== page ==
One of the biggest concerns we hear from potential investors is that they are too scared to invest their money until they have fully paid off of their student loans. For that reason, many young people do not put money away into investments until they are older and have completely paid off their loans. While these concerns about trying to save money while having residual debt are certainly understandable, we believe that they should not entirely inhibit an individual from investing from a young age. Why is that? Well, for many young investors, the costs to not investing young could actually end up being larger than the costs paying off student loans more slowly. Allow us to explain.
First, it is only right to point out that the student loan debt is not uncommon among millennials and is definitely not something to be shirked off. In fact, according to the numbers, 68% of all students who graduate with a bachelor’s degree incur some type of student loan debt. In fact, the average debt per student in 2015 was just above $30,000. We know that this is no small cost – especially with the interest rates that come with paying off student loans. Additionally, paying off student loans is no small time commitment. In 2014, a federal study found that, while most individuals are given a 10-year track to repay their loans, the average graduate does not pay off his or her loans until the age of 41. For reference, that is almost 20 years after the average student graduates.
Now, it is also true that the decision to pay off student loan debt within a specific time frame depends heavily on an individual’s financial situation. For many people, it may be best to take an aggressive stance on paying off student loans in order to “get them out of the way” more quickly. However, others may find it wiser to save their extra money and only make their minimum loan payments. These decisions will depend on many factors including your income, your debt level, your interest rates, and your other relevant cash flows. But, before deciding that you cannot also invest right off the bat, it might be best to create a budget of your cash flows. How much money do you have coming in each month and what are your necessary expenses? Can you channel any of your “inessential” expenses into investment funds?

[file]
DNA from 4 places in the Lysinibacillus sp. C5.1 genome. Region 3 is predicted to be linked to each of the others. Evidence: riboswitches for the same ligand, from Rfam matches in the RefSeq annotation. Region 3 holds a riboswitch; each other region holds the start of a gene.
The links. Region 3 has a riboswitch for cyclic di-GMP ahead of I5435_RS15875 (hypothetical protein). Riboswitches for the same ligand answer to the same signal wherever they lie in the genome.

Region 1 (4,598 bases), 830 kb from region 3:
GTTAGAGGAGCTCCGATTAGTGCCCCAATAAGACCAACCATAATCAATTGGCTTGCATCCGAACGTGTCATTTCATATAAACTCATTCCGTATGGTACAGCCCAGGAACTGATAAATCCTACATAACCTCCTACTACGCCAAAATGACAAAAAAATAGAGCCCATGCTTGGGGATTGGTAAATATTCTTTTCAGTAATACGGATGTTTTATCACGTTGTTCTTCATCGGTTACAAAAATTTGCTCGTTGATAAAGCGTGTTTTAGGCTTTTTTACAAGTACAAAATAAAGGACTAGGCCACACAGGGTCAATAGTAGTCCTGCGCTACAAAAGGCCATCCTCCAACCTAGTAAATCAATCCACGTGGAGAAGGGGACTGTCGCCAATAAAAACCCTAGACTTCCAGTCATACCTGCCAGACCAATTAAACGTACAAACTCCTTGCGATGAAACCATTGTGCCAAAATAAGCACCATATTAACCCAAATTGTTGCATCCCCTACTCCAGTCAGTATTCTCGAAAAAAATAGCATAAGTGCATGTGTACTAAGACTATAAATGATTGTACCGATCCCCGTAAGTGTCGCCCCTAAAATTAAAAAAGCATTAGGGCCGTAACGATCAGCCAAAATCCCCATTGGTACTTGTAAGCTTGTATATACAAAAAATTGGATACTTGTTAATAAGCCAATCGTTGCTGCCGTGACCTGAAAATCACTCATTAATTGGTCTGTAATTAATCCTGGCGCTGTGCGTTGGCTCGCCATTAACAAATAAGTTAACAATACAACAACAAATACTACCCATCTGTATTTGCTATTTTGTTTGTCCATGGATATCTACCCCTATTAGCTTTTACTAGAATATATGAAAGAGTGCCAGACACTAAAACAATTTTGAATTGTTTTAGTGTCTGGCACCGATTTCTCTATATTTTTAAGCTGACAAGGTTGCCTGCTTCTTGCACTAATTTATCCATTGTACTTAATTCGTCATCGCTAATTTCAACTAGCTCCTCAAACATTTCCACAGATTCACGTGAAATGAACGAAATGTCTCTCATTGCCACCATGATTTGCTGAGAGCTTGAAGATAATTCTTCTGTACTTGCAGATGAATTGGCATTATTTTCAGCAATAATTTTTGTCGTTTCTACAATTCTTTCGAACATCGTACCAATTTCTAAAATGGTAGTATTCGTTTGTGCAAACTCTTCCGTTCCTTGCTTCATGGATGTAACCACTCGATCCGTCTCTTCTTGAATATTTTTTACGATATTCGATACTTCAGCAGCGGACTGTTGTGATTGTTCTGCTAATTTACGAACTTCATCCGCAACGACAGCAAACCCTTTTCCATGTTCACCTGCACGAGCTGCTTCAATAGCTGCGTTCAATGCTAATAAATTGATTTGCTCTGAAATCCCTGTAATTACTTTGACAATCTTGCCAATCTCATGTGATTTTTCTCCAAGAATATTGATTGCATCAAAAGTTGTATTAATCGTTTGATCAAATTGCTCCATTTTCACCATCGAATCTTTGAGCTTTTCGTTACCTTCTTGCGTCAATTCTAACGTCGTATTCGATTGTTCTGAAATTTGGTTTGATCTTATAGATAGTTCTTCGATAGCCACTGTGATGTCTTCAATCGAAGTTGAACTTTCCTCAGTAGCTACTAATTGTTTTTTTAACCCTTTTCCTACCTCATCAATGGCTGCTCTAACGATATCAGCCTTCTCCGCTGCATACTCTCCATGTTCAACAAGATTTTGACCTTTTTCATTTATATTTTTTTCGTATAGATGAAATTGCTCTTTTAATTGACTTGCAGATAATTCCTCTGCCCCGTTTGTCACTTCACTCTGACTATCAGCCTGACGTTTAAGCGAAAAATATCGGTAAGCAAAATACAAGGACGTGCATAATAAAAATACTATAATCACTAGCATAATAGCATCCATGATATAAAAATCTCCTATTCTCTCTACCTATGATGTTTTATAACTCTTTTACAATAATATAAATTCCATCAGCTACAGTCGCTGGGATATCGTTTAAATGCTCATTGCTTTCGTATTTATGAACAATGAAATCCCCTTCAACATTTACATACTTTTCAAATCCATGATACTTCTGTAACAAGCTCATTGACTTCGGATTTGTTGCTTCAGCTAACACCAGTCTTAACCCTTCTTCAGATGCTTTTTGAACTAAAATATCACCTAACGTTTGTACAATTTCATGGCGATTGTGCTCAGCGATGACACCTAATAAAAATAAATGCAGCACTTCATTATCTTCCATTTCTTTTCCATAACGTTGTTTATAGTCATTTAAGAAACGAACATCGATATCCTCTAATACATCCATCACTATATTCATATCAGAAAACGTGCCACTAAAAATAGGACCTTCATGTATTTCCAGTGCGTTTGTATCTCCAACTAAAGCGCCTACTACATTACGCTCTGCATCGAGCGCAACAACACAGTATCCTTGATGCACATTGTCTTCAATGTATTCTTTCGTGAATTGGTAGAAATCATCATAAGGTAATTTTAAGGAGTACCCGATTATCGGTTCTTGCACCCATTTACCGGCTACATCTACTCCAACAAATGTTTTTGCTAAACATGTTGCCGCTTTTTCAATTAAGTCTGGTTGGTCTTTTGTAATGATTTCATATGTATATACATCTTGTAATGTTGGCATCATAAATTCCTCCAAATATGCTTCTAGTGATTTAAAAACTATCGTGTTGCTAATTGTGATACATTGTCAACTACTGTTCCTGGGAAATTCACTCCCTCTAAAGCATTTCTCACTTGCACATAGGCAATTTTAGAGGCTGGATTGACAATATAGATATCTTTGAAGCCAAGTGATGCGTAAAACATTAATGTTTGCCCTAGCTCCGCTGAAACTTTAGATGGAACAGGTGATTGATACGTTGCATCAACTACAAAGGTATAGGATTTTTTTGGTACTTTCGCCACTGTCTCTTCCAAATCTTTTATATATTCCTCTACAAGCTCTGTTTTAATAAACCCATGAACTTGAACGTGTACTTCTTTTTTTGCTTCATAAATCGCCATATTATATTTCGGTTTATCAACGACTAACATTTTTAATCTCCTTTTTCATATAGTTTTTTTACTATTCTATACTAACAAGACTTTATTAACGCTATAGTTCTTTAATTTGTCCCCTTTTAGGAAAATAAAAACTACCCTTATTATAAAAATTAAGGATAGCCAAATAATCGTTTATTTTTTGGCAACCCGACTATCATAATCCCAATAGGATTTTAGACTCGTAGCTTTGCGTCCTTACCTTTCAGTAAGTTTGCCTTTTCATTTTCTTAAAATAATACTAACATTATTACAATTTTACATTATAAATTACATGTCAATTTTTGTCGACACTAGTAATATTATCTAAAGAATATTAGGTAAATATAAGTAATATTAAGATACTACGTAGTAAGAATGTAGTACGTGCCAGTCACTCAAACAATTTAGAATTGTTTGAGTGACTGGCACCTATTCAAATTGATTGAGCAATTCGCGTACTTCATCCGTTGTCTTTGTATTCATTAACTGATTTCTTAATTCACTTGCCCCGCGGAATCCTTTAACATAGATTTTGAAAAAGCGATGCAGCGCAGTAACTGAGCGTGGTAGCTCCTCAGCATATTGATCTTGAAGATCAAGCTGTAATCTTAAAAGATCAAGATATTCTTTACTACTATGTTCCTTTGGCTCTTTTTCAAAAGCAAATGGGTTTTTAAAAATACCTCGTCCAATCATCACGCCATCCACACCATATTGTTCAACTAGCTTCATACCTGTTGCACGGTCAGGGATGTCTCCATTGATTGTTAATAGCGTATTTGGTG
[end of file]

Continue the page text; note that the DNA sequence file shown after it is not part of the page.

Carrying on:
With that, we have some good reasons why you should consider adjusting your budget to accommodate for investing as much as possible while paying off your student loans. For starters, your first few years as a professional in the working world are often considered your “prime saving period” for many people. While you may be making student loan payments, the overall expenses that younger workers incur are typically lower than the expenses that older workers incur. For example, you may not have incurred certain costs yet, such as the financial costs that come with having children or taking on a mortgage for a house.
Furthermore, investing any or all of your discretionary money while you are a young adult will give you the added benefit of investing early. You might consider investing a little bit of your money now and focusing on your loans thereafter. That way, you can have both processes moving at the same time – your investments can sit while you work to pay off your loans.
Lastly, for those of you who are lucky enough to have lower interest loans, you might consider creating a personalized investment plan where you can include both saving, paying off your loans, and investing at the same time. Determine what funds you can push into these areas each month and work from there. This can be a good way to ensure that you will pay off your loans in a timely manner, while also setting yourself up to have the funds you’ll need in the future.
Ultimately, the point is that investing your money is just as timely as your student loans. You should consider creating a financial plan that will allow you to do both within the confines of your cash flows. Just remember, it can be done if you create a budget!